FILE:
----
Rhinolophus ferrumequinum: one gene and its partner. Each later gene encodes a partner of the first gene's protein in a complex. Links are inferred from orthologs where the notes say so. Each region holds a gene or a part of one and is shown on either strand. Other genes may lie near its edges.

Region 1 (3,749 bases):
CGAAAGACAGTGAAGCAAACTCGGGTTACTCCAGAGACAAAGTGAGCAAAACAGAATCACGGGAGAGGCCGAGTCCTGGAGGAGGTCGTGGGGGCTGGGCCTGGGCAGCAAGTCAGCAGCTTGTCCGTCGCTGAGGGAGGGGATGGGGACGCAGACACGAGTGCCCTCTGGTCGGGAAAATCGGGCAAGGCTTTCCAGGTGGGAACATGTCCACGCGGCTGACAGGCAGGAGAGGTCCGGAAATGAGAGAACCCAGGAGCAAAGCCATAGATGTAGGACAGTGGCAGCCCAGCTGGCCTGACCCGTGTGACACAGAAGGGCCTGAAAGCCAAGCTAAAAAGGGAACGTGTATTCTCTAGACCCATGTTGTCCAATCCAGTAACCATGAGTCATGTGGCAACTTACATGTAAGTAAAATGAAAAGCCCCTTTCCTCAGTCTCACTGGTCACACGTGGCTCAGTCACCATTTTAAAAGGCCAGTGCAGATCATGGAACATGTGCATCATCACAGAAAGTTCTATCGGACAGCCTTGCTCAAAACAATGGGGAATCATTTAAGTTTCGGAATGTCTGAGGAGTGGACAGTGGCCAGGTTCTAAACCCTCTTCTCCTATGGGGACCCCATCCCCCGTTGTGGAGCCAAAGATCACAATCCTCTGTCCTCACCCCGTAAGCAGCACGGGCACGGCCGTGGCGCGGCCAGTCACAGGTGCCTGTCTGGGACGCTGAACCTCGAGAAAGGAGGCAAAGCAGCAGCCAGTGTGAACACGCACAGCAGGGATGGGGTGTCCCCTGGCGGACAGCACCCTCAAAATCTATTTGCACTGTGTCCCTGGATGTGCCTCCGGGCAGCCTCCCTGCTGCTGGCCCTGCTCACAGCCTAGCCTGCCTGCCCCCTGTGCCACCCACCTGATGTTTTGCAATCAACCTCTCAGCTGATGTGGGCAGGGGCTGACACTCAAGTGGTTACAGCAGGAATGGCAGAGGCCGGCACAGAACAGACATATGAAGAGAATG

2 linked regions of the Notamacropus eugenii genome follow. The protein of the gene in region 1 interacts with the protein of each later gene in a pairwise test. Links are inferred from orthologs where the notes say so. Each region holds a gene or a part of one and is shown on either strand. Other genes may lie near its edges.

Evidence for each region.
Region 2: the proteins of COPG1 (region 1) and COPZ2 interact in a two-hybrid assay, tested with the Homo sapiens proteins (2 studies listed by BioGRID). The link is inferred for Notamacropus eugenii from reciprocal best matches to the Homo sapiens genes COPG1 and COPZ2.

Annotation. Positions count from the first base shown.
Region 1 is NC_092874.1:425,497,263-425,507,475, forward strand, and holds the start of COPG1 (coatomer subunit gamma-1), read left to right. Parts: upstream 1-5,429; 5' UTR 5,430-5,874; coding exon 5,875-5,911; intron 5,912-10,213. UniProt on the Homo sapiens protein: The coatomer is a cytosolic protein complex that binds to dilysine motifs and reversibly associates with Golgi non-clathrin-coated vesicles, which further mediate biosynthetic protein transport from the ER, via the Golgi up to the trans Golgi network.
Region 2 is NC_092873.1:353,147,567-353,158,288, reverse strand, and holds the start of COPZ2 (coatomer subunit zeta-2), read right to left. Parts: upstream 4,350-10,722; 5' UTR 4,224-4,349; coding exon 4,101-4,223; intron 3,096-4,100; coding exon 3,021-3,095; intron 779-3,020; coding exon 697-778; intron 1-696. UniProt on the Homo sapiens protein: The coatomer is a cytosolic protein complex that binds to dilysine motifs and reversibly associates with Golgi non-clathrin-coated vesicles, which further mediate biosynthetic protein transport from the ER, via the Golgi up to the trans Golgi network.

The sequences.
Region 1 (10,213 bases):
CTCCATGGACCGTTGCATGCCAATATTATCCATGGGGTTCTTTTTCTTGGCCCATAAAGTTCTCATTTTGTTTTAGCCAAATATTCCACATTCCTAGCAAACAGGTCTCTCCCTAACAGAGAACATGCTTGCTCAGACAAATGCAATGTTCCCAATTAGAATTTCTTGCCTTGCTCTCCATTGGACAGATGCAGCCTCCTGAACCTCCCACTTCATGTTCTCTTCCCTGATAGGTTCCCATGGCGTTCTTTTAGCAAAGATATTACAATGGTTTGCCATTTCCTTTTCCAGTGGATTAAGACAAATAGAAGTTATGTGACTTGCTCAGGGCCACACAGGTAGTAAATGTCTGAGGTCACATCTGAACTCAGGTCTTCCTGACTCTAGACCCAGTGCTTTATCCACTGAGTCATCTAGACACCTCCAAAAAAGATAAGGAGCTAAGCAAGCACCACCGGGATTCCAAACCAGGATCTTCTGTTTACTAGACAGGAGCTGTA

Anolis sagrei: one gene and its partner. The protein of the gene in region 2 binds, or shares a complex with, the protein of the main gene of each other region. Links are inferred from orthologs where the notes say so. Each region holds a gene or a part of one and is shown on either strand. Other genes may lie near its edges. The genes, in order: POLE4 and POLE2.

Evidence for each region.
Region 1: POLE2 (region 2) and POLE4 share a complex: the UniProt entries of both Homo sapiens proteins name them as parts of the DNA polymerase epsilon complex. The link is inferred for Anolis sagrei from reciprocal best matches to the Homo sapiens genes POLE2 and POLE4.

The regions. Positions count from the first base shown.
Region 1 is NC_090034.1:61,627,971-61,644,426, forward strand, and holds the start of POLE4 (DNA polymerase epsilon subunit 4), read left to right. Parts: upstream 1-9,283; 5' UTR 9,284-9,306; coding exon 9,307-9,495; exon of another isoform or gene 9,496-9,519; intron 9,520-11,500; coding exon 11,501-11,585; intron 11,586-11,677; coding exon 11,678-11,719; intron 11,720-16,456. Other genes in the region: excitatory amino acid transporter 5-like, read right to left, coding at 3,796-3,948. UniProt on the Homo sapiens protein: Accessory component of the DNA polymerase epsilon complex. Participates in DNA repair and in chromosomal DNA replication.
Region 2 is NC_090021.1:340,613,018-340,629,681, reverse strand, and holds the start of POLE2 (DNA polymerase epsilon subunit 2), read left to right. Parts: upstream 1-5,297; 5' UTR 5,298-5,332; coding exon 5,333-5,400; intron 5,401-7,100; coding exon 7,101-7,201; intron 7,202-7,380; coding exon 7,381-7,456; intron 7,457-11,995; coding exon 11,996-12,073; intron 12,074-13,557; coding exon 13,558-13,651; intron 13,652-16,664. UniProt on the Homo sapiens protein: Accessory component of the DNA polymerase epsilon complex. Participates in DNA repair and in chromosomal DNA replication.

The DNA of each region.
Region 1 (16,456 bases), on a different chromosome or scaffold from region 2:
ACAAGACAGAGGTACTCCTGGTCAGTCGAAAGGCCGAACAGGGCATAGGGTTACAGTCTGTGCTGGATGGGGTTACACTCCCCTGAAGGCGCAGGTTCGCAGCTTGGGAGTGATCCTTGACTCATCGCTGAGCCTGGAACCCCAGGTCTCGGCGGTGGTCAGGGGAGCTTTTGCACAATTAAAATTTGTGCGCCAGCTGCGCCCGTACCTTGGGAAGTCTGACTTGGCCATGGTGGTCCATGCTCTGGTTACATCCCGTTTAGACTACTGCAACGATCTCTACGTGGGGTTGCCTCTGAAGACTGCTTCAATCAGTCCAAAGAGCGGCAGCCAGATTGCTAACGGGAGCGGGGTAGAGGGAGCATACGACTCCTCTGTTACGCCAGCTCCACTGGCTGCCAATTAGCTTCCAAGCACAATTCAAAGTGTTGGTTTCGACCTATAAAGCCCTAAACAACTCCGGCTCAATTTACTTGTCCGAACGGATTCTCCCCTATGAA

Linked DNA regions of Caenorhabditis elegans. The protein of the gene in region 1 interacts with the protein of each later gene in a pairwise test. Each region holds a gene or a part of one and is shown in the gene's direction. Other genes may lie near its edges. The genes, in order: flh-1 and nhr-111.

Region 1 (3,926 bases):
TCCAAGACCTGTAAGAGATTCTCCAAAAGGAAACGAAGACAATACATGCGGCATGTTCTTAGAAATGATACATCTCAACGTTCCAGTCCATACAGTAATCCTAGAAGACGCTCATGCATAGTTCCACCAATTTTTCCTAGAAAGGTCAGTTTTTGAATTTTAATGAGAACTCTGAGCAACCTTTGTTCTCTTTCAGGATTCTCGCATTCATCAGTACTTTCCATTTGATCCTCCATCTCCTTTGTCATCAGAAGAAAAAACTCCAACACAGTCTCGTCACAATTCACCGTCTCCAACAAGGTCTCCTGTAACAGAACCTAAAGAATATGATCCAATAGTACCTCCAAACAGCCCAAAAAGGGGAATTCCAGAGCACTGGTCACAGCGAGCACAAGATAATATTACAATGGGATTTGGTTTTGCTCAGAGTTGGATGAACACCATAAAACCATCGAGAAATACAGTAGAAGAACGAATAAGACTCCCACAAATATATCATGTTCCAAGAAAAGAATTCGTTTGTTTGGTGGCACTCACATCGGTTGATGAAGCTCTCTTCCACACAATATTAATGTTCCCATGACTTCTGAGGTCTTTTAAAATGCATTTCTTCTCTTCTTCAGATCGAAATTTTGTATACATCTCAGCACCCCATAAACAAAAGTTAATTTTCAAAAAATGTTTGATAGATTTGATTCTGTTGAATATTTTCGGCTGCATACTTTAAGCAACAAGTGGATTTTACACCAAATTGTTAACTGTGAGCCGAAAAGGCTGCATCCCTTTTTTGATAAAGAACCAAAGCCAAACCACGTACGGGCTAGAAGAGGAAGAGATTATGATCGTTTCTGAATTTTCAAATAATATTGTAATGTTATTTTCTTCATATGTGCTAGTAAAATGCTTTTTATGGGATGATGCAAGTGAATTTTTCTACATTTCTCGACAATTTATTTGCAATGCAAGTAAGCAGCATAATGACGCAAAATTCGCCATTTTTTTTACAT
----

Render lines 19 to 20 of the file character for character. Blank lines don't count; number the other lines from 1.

The DNA of each region.
Region 1 (16,456 bases), on a different chromosome or scaffold from region 2: